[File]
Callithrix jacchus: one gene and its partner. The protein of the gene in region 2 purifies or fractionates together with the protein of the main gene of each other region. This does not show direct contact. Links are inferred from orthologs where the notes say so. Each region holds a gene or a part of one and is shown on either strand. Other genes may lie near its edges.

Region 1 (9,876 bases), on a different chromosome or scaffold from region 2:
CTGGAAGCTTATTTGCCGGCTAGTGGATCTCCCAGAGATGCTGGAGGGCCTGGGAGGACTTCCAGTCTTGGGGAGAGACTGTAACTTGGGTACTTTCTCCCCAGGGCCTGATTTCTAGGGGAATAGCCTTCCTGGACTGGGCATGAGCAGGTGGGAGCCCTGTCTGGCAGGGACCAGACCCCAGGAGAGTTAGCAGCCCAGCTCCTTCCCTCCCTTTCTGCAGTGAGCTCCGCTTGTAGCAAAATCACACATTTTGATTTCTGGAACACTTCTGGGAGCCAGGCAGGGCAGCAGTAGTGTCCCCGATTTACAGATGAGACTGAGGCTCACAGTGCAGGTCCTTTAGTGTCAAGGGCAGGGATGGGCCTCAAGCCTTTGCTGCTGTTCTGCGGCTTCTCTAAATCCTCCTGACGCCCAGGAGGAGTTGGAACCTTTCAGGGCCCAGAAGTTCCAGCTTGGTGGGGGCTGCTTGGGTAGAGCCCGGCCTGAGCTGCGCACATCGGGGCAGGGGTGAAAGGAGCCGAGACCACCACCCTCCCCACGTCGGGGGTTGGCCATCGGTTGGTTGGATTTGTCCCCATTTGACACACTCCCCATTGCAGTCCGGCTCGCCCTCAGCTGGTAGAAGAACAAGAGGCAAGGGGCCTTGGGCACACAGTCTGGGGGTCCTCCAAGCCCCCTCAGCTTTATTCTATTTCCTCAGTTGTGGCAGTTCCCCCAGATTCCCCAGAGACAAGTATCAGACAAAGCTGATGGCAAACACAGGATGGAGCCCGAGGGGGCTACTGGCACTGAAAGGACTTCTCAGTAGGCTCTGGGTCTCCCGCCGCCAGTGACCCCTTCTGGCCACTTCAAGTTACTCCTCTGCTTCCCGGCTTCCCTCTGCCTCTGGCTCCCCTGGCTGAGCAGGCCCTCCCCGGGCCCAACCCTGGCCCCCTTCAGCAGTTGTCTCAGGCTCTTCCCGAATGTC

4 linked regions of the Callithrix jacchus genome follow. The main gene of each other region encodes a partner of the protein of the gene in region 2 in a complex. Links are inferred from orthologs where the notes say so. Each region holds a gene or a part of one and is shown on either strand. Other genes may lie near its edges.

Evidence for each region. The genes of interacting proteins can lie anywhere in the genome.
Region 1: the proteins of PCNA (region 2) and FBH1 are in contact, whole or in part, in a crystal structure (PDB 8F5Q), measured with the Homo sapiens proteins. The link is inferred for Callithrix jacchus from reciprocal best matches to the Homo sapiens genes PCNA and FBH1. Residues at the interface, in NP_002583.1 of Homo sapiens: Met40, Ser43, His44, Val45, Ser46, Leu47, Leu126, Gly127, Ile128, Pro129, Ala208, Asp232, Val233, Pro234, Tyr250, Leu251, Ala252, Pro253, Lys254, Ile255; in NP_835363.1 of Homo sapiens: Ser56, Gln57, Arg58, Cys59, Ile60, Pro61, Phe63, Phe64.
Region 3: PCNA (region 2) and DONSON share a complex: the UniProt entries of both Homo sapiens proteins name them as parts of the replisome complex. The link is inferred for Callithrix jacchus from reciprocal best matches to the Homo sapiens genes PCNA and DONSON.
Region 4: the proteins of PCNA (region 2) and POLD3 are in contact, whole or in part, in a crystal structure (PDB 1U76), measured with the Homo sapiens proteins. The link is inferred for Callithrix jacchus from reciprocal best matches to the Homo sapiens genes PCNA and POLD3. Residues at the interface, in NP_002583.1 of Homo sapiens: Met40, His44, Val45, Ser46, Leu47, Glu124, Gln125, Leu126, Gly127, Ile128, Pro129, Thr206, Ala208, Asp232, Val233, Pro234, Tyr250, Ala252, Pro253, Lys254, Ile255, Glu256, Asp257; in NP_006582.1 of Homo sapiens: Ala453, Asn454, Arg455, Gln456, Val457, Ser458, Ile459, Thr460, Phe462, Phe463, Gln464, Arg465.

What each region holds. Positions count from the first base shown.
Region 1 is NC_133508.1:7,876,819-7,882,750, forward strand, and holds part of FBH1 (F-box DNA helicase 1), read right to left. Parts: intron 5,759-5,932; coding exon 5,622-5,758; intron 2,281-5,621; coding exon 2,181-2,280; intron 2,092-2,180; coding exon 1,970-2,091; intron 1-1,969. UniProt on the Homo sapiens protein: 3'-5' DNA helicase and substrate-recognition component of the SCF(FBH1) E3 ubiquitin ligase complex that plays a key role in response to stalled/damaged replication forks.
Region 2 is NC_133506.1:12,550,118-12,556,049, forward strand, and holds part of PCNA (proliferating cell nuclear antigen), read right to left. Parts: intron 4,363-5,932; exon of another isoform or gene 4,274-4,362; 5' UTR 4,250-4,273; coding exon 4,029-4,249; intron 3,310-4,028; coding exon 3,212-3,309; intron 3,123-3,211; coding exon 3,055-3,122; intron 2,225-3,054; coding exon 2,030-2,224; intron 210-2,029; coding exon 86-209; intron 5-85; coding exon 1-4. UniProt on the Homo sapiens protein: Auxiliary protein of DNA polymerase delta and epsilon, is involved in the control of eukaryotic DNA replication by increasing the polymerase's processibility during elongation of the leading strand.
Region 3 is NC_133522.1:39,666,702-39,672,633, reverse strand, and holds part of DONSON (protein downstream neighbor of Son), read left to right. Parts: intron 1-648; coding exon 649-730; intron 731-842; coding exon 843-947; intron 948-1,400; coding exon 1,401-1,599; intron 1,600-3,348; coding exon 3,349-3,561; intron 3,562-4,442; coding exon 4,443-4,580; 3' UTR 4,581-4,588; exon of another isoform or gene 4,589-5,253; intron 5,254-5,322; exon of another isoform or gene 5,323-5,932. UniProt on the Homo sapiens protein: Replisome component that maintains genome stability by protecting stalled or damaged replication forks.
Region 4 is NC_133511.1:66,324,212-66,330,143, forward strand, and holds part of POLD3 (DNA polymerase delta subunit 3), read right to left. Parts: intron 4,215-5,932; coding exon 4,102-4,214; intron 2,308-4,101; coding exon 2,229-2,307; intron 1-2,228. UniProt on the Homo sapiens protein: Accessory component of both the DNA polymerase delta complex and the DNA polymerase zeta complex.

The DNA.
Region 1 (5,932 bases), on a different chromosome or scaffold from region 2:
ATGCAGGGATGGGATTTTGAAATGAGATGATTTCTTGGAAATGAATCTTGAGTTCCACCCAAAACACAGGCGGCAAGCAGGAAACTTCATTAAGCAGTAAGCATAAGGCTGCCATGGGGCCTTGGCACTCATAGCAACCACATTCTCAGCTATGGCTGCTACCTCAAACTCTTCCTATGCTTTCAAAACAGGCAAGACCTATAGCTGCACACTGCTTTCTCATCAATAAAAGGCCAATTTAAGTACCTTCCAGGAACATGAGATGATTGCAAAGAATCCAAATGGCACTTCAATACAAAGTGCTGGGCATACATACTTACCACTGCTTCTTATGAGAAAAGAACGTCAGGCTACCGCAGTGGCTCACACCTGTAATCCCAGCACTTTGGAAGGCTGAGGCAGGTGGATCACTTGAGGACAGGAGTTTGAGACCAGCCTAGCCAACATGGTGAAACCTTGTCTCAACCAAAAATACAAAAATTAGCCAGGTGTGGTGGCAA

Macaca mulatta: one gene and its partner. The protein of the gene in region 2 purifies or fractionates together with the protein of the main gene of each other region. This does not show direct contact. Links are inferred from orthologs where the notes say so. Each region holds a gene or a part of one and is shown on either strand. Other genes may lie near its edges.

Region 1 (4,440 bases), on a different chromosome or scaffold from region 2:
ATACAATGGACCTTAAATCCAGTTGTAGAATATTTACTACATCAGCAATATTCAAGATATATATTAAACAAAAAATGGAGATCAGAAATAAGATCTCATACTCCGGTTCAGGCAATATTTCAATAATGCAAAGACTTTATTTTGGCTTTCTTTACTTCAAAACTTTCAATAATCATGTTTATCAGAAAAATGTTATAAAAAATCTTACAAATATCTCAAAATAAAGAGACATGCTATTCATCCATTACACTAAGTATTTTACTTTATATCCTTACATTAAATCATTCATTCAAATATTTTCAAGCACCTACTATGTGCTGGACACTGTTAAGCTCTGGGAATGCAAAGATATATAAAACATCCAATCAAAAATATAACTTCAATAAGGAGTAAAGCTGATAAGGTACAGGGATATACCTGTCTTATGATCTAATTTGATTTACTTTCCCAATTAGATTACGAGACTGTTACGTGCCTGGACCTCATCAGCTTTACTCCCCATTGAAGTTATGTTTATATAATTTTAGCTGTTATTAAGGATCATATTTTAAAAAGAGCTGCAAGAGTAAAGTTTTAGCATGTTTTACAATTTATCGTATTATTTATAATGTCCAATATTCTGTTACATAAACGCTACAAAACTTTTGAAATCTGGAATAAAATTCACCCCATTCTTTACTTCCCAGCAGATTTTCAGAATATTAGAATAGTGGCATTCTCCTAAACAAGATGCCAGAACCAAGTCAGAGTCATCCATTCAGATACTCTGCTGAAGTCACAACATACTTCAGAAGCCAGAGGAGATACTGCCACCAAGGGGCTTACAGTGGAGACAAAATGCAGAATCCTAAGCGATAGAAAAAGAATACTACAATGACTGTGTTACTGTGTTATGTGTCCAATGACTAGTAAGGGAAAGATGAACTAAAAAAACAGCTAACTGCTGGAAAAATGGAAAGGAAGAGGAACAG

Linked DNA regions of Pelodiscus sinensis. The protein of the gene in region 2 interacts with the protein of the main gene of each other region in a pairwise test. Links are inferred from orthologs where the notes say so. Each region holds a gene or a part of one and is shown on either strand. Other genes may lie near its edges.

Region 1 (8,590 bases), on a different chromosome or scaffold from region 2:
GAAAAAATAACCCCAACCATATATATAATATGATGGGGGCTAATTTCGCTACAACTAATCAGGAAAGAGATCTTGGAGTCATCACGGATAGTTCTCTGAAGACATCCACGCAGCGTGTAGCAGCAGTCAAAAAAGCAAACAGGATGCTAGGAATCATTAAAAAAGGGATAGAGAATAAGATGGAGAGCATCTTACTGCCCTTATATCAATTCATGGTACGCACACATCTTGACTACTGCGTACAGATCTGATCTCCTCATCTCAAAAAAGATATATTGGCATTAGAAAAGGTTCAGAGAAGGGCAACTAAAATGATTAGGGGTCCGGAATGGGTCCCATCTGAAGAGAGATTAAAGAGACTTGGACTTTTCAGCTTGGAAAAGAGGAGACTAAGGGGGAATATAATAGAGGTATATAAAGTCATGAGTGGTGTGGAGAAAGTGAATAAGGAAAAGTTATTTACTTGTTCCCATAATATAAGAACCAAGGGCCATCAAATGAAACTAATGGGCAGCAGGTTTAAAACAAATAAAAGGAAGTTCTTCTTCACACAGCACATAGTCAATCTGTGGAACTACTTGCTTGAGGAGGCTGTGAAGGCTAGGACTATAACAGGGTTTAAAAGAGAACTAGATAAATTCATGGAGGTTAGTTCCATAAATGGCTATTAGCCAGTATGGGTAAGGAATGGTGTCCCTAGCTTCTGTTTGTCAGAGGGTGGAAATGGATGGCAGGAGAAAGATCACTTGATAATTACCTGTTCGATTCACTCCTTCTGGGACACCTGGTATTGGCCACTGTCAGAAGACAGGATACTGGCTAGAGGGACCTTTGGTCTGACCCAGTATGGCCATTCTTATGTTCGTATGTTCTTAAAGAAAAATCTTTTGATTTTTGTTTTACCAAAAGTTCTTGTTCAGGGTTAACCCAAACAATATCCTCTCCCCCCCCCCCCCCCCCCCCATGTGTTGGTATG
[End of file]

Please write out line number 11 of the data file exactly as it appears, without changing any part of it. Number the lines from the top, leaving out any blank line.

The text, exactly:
Region 2 is NC_133506.1:12,550,118-12,556,049, forward strand, and holds part of PCNA (proliferating cell nuclear antigen), read right to left. Parts: intron 4,363-5,932; exon of another isoform or gene 4,274-4,362; 5' UTR 4,250-4,273; coding exon 4,029-4,249; intron 3,310-4,028; coding exon 3,212-3,309; intron 3,123-3,211; coding exon 3,055-3,122; intron 2,225-3,054; coding exon 2,030-2,224; intron 210-2,029; coding exon 86-209; intron 5-85; coding exon 1-4. UniProt on the Homo sapiens protein: Auxiliary protein of DNA polymerase delta and epsilon, is involved in the control of eukaryotic DNA replication by increasing the polymerase's processibility during elongation of the leading strand.